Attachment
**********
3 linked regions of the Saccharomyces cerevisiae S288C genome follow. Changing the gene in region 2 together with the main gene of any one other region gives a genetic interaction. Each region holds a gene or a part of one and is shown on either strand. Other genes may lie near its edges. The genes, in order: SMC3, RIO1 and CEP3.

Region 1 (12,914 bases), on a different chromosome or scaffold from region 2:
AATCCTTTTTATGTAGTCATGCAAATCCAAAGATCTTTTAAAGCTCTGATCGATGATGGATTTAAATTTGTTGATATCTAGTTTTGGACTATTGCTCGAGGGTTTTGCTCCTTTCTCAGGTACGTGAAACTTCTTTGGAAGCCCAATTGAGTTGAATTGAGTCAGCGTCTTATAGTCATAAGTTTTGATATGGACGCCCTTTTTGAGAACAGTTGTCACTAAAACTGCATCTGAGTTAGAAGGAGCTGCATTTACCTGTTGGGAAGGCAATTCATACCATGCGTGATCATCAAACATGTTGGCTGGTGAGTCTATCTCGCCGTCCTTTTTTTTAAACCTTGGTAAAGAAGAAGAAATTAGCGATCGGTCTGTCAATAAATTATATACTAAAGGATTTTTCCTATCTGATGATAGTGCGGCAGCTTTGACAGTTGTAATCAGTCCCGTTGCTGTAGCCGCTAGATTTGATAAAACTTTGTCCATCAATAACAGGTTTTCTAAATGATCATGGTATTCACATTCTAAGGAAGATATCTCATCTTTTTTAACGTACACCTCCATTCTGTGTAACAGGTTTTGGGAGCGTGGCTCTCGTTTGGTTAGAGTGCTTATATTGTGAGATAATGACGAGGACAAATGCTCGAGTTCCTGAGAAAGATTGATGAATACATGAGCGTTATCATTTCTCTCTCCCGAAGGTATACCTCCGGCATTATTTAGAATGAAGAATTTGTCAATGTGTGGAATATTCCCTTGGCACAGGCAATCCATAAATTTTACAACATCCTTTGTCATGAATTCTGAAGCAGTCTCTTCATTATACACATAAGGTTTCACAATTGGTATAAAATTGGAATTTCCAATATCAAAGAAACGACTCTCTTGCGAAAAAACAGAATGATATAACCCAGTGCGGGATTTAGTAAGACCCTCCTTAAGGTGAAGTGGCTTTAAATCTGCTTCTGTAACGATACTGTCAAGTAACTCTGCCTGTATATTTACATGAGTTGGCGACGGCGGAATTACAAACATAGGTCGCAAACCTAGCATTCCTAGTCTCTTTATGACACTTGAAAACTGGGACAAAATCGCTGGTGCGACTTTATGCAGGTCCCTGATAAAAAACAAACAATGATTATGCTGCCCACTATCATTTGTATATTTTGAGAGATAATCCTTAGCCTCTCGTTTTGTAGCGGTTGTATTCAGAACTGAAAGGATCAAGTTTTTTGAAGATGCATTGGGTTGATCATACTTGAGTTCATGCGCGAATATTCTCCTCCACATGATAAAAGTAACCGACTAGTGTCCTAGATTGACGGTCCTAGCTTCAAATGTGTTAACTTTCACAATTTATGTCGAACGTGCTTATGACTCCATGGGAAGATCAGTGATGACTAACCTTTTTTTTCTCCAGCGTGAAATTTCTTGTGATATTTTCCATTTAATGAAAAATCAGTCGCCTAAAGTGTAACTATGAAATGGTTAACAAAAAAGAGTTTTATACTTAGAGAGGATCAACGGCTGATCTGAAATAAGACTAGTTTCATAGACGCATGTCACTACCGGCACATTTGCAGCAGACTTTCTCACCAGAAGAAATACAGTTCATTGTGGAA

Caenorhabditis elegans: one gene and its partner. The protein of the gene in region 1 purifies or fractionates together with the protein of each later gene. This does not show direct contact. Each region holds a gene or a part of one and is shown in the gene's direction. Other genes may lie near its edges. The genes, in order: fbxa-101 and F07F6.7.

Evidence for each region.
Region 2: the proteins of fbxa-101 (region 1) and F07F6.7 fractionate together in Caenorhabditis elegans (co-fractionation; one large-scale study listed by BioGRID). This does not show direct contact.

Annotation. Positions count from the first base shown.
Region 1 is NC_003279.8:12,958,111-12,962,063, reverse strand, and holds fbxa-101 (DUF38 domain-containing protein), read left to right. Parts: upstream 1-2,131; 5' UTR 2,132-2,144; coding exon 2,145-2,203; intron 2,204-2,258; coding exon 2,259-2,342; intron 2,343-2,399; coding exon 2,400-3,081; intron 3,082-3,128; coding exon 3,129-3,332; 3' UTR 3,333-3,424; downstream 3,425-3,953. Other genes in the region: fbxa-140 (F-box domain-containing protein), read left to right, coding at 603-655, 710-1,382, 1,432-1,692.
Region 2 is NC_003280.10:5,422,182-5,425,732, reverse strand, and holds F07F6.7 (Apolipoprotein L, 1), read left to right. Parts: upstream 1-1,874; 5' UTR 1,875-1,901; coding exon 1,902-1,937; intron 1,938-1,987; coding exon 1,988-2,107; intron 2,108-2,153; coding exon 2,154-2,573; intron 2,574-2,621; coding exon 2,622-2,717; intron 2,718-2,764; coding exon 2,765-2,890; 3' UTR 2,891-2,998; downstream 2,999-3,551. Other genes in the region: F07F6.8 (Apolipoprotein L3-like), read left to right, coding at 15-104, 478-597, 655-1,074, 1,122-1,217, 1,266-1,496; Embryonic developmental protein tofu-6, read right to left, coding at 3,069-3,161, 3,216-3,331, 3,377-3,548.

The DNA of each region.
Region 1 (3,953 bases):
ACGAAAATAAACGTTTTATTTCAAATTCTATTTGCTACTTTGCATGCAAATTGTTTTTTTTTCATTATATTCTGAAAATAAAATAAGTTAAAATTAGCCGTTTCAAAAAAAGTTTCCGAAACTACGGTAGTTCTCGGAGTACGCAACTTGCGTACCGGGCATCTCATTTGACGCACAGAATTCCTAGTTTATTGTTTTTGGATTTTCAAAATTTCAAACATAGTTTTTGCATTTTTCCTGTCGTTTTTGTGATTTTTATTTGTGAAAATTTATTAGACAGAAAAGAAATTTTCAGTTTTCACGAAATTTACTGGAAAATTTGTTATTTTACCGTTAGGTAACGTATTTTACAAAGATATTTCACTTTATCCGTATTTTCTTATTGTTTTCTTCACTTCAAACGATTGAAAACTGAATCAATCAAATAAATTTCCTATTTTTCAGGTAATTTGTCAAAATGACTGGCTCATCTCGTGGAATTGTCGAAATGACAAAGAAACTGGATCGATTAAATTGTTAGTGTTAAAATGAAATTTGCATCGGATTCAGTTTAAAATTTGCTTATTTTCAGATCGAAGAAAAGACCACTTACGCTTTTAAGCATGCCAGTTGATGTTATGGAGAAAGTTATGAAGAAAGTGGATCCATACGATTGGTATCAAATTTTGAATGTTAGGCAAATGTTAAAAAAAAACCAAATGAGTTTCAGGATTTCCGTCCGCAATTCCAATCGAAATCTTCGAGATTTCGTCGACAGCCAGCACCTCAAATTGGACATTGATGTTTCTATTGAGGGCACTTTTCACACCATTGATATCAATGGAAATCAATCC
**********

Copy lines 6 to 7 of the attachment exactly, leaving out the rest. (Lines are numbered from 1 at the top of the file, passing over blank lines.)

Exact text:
Region 2: the proteins of fbxa-101 (region 1) and F07F6.7 fractionate together in Caenorhabditis elegans (co-fractionation; one large-scale study listed by BioGRID). This does not show direct contact.

Annotation. Positions count from the first base shown.